4 January 2009

Stories from 4 January 2009

Ethiopia: Opposition leader jailed

  4 January 2009

Samuel Gebru reports that opposition leader Birtukan Medeksa faces life imprisonment for denying that she apologized to the Government for her role in the 2005 unrest. Mamá Etiopía [Es] reports that she's already in jail, the same one as singer Teddy Afro, and describes her as an “Ethiopian Obama”.

Rwanda: The myth of the lack of hospitality

  4 January 2009

Morgan in Rwanda debunks the popular myth amongst expats living in Rwanda that Rwandese are not hospitable and don't invite people over for dinner. She concludes: “knowing how to communicate in the local language is really the only way to learn about a culture beyond the obvious”.

Zimbabwe: A promise for 2009

  4 January 2009

Hope of This is Zimbabwe shares a recent story in which a little girl was begging drivers to help her take her grandmother to the hospital, and she makes a promise for 2009: not to give up.

Americas: Calls for Peace in Palestine

  4 January 2009

Several Latin American bloggers are watching the events unfold in Gaza and they often feel helpless. They use their blogs to demand peace in the region. However, they also feel that after these bombings that achieving peace in the Middle East is now even further away.

Celebrating the Epiphany in Haiti

  4 January 2009

Haitian blogger J’ai découvert [Fr] writes about celebrating the Epiphany in Port-au-Prince. “The holiday still remains controversial in Haiti for the country's three most popular religions (Protestantism, Catholicism, and Voodism).”

U.K: London Gaza Protest

  4 January 2009

Photo This & That, the blog of British photographer Edmond Terakopian, posts photographs of yesterday's protest against Israeli military action in Gaza. In a second post, the established and award-winning news photographer of ethnic Armenian descent takes exception to police handling of the demo.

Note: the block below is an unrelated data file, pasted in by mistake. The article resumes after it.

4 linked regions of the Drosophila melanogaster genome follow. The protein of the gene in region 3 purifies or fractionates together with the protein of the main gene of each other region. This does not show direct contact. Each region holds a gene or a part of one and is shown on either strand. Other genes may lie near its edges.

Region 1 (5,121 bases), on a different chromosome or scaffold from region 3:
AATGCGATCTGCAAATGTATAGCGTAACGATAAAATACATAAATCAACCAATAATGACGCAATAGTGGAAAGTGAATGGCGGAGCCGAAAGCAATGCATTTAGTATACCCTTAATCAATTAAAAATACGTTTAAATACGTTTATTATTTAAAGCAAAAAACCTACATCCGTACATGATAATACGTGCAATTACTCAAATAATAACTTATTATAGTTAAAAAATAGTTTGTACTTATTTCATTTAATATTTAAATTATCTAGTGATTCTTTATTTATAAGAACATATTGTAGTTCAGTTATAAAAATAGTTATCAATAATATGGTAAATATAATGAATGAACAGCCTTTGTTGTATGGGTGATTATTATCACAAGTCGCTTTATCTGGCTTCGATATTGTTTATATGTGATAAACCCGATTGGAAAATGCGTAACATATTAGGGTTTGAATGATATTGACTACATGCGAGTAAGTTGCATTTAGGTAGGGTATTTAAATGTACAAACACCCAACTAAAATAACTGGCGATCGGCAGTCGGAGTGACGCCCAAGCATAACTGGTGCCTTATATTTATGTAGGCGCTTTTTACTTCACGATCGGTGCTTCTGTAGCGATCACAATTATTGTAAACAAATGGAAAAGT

Azerbaijan: Cultural Destruction

  4 January 2009

Another year has passed since the 1994 ceasefire put the war between Armenia and Azerbaijan over Nagorno Karabakh on hold, but a lasting peace remains elusive. However, both countries continue to accuse the other of destroying cultural and historical monuments. But, while the issue of the destruction of an ancient Armenian cemetery in the exclave of Nakhichevan is frequently raised, less is known about the cultural loss suffered by Azerbaijan.

Azerbaijan: Back in Baku

  4 January 2009

Thoughts On The Road returns to Baku, capital of the Republic of Azerbaijan, and recounts a conversation with a local taxi driver on the Nagorno Karabakh conflict. The blog reflects on the effect war has on the human consciousness.

Global: Protests for Palestine

The world has come out in support of Gaza. Hundreds of thousands of people have turned up at rallies and demonstrations over the past five days, which have spanned the globe. From Boston to Beirut, Cape Town to Caracas, citizens have shown their solidarity and support for Gaza. Jillian York zooms in on Flickr for some photo action.

Armenia: Fugitive Activist Blog

  4 January 2009

Via Tzitzernak2, a blog has been established dealing with fugitive newspaper editor and opposition activist, Nikol Pashinyan. Currently on the run from the authorities following the 1 March post-presidential election clashes in Yerevan, Armenia, the blog, Nikol Pashinyan, is in Armenian.

Azerbaijan: Foreign Broadcasts Banned Ahead of Constitutional Referendum

  4 January 2009

As the country prepared to see in the New Year, Azerbaijan's National Council for Television and Radio banned international radio stations from broadcasting on national frequencies. The decision was effective from 1 January 2009 and affected three radio stations broadcasting on the FM frequency. In a region where tight government control defines the media, the ban was seen by some as an attack on the last remnants of free speech in Azerbaijan.

Brazil: Investigating the Brazilian appropriation of Twitter

  4 January 2009

Gabriela Zabo and Raquel Recuero invite all Twitter users in Brazil to answer 35 questions regarding the Brazilian appropriation of the tool. “We would really appreciate if you also spread the word to your contacts. The more answers, the more reliable the analysis of the use of Twitter by Brazilians...

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